The Divine Miss S

New Zealand Herald 11 Feb 1994
Russell Baillie

Jane Siberry is decidedly different in most everything she does. And proof that the Canadian is no ordinary "singer-songwriter" - although already there on five {six + SitY} albums - is on its way with her appearance in Auckland on Monday.

After all, a show that reportedly "starts off with poetry, detours midway for some home movies, and ends with an audience-participation question-and-answer session" is obviously not your run-of-the-mill plug-the-record gig.

But that's exactly what she did last time she visited these shores, three years ago on a promotional tour, captivating a small crowd with her etherial voice and presence in an acoustic performance.

But "divinely different" is how the NME summed up her recent one- woman multimedia London shows, while the New York Times said her performance there "left open the question of what place she has in a pop world that has little tolerance of experimental work unless it can be shoehorned into a commercial niche" while dragging out the now habitual Joni Mitchell- meets-Lauri Anderson comparisions.

"There's a real common sense to it," says Siberry in a soft lilt, of the show's switch from songs to spoken-word material, "but it's a freedom to me because I can be more direct and I can actually over 20 minutes create something that repeats like a song and it's a spoken song in some ways. There's an element of repitition which I love about it.

"I can talk about other things that are real important to me in a different kind of deail than I normally can in a song and often it's funnier than I can be in songs.

"I can be a very funny person but it often doesn't show in the music I do," she laughs down the line from Toronto.

Well her last album, the amusingly titled When I Was A Boy, was many things. Deep but groovy, spiritual but sexy, but "funny"? Not quite.

Perhaps the punchlines got lost in its protracted three years of recording. Or in facing up to a record company still wondering how to match her modest sales with her much wider critical respect.

"It was a mixture of there not being a single and also it just not feeling right at a certain point. I agreed to write some more songs to see if there was anything I could write that they would be happy with for the radio and I also felt that the record company needed a front door.

"But the record company wasn't in a rush because they never know what to do with me anyway ... they weren't speeding into a brick wall or anything."

Prducer Brian Eno whoearlier had written to Warner Brothers praising her previous album, Bound by the Beauty, and wondering why it hadn't done better, came in to produce the single Sail Across the Water and collaborate on another track, Temple.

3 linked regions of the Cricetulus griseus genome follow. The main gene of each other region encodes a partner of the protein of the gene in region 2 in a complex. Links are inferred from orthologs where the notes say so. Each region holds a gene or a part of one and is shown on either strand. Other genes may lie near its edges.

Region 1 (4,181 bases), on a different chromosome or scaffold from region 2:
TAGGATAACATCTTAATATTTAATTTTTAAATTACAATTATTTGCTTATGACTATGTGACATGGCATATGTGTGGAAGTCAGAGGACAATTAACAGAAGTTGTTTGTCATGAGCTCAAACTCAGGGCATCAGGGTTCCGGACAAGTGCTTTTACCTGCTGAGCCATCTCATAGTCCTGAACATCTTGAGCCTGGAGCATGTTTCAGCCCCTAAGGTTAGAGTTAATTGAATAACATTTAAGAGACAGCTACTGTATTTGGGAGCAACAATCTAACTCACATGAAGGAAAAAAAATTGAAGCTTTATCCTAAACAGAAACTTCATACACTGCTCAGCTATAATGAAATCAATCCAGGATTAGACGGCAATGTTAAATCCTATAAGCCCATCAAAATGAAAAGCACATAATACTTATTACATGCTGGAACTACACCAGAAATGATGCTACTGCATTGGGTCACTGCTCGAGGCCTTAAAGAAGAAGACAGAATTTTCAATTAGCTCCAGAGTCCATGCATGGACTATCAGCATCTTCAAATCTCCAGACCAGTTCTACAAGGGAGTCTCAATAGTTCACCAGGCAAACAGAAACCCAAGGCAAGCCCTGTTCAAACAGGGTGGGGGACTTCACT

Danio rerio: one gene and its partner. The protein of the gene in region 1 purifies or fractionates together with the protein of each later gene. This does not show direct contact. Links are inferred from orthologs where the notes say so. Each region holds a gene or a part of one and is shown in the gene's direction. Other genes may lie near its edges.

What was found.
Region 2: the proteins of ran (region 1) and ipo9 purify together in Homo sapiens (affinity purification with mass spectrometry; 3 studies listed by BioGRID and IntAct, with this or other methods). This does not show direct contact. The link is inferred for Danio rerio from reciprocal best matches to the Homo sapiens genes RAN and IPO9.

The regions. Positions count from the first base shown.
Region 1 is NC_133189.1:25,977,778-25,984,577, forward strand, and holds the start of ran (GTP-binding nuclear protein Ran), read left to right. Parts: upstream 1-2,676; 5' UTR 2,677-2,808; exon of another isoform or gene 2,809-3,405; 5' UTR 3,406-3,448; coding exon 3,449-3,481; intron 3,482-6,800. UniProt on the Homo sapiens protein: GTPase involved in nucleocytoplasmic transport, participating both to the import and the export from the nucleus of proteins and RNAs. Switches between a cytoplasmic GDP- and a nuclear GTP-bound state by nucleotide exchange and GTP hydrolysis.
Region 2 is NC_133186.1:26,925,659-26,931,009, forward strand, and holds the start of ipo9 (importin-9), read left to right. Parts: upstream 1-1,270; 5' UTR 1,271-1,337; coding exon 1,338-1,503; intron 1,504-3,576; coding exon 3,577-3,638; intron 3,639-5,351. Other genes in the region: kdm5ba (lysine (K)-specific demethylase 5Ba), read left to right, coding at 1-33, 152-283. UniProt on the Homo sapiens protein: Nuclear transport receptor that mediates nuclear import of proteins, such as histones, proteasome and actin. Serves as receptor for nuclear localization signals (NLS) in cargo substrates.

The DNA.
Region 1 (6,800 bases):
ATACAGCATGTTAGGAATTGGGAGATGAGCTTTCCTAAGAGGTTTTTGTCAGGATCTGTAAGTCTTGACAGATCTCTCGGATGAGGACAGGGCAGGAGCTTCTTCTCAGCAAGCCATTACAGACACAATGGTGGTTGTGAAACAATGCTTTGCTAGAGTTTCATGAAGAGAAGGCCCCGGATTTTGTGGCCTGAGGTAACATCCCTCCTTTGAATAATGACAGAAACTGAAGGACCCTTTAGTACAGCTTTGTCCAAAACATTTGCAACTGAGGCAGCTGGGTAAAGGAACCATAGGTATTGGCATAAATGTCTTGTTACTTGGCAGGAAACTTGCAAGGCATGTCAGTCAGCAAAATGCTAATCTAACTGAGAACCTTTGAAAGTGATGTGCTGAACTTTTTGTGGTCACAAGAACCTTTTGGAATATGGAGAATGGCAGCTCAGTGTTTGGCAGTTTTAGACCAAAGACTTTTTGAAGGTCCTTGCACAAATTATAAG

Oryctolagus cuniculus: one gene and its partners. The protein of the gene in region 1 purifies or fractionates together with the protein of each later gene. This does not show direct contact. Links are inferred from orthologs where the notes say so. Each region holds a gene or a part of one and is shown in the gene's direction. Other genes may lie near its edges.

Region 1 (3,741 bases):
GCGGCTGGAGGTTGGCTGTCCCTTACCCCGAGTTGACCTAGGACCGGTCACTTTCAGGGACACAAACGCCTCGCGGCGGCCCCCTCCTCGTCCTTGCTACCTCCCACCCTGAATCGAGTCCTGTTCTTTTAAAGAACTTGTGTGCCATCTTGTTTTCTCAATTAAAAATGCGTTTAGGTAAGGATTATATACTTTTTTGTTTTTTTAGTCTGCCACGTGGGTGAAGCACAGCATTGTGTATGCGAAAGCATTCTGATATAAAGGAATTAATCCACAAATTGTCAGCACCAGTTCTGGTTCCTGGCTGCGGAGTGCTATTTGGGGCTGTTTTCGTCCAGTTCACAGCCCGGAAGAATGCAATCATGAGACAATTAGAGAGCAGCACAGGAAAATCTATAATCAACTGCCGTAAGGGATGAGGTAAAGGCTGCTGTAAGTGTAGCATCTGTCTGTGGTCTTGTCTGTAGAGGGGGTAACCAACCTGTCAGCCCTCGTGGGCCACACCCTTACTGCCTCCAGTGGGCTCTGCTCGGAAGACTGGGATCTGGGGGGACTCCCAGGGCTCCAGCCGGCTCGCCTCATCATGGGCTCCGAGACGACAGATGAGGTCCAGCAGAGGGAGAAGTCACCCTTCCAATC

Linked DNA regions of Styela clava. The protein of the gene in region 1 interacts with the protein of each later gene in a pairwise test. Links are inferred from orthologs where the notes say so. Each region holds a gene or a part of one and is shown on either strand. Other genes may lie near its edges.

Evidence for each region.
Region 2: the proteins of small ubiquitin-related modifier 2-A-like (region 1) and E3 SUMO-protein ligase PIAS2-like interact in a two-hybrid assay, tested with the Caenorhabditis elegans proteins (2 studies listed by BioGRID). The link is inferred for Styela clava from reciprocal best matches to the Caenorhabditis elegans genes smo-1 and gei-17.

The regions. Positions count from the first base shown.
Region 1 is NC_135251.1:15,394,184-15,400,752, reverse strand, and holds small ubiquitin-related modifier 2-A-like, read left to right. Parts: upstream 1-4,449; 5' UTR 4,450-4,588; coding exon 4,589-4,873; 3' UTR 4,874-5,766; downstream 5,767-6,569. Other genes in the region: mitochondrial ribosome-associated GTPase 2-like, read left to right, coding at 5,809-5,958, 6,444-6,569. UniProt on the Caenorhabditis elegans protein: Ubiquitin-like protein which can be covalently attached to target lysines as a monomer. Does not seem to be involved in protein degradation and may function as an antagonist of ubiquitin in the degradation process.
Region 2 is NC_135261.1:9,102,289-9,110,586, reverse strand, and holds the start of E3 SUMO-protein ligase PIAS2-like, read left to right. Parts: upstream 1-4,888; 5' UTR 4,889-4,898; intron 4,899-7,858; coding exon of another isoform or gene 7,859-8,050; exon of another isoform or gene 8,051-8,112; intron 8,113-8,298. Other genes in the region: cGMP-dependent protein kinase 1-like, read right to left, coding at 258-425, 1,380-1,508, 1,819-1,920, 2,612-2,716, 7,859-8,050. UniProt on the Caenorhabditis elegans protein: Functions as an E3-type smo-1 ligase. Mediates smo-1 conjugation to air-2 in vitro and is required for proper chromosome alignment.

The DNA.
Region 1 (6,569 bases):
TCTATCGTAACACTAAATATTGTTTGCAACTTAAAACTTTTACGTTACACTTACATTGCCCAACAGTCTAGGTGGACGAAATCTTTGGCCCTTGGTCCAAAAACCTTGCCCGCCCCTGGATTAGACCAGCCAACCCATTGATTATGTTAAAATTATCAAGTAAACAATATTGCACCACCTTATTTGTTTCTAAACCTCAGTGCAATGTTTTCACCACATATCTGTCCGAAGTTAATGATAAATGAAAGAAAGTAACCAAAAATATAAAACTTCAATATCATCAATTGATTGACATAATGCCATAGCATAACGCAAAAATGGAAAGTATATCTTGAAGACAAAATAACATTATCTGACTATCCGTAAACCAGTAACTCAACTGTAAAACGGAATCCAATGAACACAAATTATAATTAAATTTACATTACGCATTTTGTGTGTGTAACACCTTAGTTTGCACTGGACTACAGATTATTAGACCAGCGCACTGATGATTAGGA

Good name to have on your credits, perhaps. But Brian Eno, hitmaker?

"That's when I realised how perverted he is ... he wanted to be the one to make Jane Siberry accessible. He thought it was a very funny idea because he's known to make people more themselves and more different.

"Really, Brian's most important contribution to the record has been his name, in a funny way. Even before people had heard it, they perked up their ears knowing that he had worked on it."

Siberry has enjoyed ther notable patronage in recent years, too. She was invited by Peter Gabriel to his annual songwriting workshop at his Real World studios in Bath, and that may have had its own effect on the rhyths of When I Was A Boy.

She sang a duet of her song Calling All Angels with labelmate k. d. lang {lower case?} for the star-studded soundtrack of Wim Wenders' Until the End of the World. "Someone said 'Wouldn't it be fun to hear k.d. and Jane together?' But the real reason was that I wasn't famous enough to be included [solo] on the soundtrack." Siberry also has a song on the sound-track to Wenders' next film, a sequel to his arthouse epic Wings of Desire.

"They have always been sorts of gifts from heaven," says Siberry of her famous fans, "because they have always come at times when I've been getting particularly negative feedback, record companies saying, 'You shouldn't trust yourself because you don't know.'"

That is "quite the worst thing you could ever say to someone because as soon as you start doubting yourself, you go into this downward spiral and then who do you trust? Nobody has the same opinion."

So it sounds like Siberry has fought some battles to remain decidedly and divinely different, commercial niche or not.

And a few within herself, too.

"I have so many ideas, I feel like I should give up sometimes because I feel that I can't keep up with myself. I have too much energy and not enough time," she laughs.

Siberry has created her own mailing list fan club to distribute her "side" projects.

"That's how I got started, then I got too big for myself and now I am back to that with a better spirit, no bitterness or anything, just because I love to do it. I'm totally happy cutting and pasting little covers to my videos. I can do that the rest of my life."

Not that it's likely.

"If I can harness myself, I have ideas for two new records - a record of hymns and songs of praise and another hypnotic sort of groove record. Oh, and a children's record, a children's book, an idea for a film and just lots of things.

"But it's quite agitating that I have too many ideas. I have more creative juice this year. I've done a lot of work on myself ... you have to learn how to handle it, you have to learn how to be grounded or you'll go flying round the room."

And come Monday, it seems Siberry will be doing just about everything but...